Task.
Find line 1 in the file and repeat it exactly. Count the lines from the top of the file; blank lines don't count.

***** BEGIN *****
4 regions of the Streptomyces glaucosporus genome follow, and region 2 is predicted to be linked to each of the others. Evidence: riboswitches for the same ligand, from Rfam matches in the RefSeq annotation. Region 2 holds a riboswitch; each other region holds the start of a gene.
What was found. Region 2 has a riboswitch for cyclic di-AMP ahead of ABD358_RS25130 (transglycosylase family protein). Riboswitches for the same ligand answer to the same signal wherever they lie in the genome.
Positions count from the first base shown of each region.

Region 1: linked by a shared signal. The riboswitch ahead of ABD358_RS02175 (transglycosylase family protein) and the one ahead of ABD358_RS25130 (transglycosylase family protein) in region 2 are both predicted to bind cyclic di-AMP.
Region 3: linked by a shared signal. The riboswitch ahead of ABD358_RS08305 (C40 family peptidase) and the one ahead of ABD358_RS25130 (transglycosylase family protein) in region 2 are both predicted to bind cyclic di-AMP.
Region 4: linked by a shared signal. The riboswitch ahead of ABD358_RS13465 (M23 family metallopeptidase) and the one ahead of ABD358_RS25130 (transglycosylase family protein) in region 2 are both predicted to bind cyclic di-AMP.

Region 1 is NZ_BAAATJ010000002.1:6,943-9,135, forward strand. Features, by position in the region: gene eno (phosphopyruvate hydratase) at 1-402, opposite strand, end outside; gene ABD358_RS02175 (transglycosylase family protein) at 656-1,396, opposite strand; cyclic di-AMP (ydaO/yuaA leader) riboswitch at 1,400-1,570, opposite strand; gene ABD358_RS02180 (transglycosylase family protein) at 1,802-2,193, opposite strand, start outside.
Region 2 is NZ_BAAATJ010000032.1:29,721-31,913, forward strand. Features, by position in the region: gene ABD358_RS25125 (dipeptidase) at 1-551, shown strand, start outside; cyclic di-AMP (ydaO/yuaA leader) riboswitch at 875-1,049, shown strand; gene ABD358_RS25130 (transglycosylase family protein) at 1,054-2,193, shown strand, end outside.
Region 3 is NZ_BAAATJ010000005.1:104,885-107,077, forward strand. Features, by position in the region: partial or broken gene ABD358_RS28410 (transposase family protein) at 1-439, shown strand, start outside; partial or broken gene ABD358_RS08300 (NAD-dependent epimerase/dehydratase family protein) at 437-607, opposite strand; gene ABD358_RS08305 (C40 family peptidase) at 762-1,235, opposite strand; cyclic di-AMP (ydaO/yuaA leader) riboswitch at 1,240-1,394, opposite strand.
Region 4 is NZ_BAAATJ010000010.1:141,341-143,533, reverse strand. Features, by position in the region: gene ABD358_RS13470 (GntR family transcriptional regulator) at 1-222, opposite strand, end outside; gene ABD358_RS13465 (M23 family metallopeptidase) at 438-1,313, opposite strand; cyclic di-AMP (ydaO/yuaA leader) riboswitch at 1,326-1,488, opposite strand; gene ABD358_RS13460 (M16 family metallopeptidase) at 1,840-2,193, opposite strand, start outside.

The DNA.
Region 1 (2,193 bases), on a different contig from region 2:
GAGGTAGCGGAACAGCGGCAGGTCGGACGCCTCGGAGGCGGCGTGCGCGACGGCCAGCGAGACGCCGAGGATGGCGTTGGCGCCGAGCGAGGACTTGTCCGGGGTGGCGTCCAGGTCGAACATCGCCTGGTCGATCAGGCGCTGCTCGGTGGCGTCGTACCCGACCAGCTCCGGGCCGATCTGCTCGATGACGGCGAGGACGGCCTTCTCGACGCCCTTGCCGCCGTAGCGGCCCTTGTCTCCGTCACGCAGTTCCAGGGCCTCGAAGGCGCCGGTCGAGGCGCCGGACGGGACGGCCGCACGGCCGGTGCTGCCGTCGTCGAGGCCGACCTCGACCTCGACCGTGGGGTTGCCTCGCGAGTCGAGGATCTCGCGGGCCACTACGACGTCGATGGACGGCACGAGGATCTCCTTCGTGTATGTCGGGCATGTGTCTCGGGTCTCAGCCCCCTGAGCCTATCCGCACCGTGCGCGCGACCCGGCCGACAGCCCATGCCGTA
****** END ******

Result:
4 regions of the Streptomyces glaucosporus genome follow, and region 2 is predicted to be linked to each of the others. Evidence: riboswitches for the same ligand, from Rfam matches in the RefSeq annotation. Region 2 holds a riboswitch; each other region holds the start of a gene.